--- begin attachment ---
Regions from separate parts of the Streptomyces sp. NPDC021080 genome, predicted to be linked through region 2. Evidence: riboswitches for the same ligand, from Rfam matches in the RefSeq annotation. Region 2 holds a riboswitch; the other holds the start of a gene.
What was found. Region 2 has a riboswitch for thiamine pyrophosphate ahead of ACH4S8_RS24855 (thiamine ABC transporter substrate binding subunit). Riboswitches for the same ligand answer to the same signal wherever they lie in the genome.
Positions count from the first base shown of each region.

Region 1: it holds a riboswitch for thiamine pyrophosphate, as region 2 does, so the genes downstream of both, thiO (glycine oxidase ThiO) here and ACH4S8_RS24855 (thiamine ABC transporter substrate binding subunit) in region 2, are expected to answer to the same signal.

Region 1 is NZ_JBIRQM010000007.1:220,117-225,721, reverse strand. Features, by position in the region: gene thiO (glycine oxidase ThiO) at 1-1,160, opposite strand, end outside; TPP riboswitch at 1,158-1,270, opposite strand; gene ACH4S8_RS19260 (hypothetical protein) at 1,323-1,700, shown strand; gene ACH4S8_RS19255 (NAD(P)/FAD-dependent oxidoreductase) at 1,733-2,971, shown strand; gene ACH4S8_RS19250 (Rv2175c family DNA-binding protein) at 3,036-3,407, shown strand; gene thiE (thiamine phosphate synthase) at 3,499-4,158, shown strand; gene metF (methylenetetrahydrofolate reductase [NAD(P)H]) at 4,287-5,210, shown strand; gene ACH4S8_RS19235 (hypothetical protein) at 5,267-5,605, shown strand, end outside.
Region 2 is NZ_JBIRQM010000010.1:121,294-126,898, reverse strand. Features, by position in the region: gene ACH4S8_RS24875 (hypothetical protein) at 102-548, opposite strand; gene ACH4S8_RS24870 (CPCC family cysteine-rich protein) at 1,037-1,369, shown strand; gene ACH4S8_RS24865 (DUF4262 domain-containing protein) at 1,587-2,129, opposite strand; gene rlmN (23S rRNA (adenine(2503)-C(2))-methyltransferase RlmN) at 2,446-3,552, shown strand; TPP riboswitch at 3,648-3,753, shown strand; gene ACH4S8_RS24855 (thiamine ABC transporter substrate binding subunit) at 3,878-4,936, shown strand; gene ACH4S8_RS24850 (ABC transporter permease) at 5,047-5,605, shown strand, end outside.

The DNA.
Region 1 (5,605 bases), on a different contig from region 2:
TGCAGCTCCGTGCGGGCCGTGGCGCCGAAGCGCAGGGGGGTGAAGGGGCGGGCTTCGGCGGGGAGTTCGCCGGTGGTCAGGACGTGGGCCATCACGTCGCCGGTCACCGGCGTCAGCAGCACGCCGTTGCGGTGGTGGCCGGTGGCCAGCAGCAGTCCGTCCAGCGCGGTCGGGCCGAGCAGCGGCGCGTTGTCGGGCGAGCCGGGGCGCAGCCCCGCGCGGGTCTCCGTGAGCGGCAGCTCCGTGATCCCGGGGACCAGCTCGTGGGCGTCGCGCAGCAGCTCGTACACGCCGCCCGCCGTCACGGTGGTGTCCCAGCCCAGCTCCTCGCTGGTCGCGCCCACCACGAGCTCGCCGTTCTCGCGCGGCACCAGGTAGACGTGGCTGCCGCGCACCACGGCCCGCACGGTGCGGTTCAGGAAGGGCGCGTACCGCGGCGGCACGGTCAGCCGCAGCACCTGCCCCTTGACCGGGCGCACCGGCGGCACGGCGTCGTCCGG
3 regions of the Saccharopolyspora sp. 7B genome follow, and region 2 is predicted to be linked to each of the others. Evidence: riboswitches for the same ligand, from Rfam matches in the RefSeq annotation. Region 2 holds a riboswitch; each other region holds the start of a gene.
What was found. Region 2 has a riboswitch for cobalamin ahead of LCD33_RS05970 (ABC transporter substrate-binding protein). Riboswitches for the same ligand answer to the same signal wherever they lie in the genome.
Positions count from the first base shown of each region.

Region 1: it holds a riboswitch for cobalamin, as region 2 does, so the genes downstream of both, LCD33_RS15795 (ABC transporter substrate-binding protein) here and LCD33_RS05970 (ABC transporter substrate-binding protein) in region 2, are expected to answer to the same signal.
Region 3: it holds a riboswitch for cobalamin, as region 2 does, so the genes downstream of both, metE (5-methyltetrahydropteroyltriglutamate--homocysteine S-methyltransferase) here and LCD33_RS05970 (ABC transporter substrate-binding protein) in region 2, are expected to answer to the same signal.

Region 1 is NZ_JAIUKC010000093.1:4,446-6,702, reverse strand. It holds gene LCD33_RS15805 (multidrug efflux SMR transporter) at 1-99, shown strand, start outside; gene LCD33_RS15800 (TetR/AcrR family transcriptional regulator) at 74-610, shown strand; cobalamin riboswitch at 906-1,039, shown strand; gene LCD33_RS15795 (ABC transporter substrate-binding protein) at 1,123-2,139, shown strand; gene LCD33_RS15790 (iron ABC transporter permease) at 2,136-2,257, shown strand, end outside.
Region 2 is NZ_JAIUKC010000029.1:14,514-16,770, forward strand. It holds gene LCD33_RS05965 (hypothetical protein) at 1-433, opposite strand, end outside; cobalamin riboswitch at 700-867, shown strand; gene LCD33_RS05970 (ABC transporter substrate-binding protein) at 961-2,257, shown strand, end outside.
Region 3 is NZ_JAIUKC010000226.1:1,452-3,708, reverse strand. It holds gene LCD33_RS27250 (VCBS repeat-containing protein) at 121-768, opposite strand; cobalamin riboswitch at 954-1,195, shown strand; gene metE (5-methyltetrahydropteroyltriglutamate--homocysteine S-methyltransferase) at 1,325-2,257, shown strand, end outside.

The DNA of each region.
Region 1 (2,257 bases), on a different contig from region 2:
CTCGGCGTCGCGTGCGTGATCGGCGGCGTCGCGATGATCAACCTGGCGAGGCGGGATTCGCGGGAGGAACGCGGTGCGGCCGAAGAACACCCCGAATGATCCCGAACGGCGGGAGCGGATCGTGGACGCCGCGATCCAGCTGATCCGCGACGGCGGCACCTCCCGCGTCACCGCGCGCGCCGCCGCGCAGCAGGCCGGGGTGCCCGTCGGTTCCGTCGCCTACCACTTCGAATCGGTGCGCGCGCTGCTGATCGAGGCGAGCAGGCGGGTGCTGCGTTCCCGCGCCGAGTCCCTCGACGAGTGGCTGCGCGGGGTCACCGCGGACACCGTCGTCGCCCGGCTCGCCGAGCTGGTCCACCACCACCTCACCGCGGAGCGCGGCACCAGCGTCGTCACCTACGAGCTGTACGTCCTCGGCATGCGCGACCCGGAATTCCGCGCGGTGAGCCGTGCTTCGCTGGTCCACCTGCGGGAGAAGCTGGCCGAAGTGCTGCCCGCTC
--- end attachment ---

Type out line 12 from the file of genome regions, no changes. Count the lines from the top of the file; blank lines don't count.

Positions count from the first base shown of each region.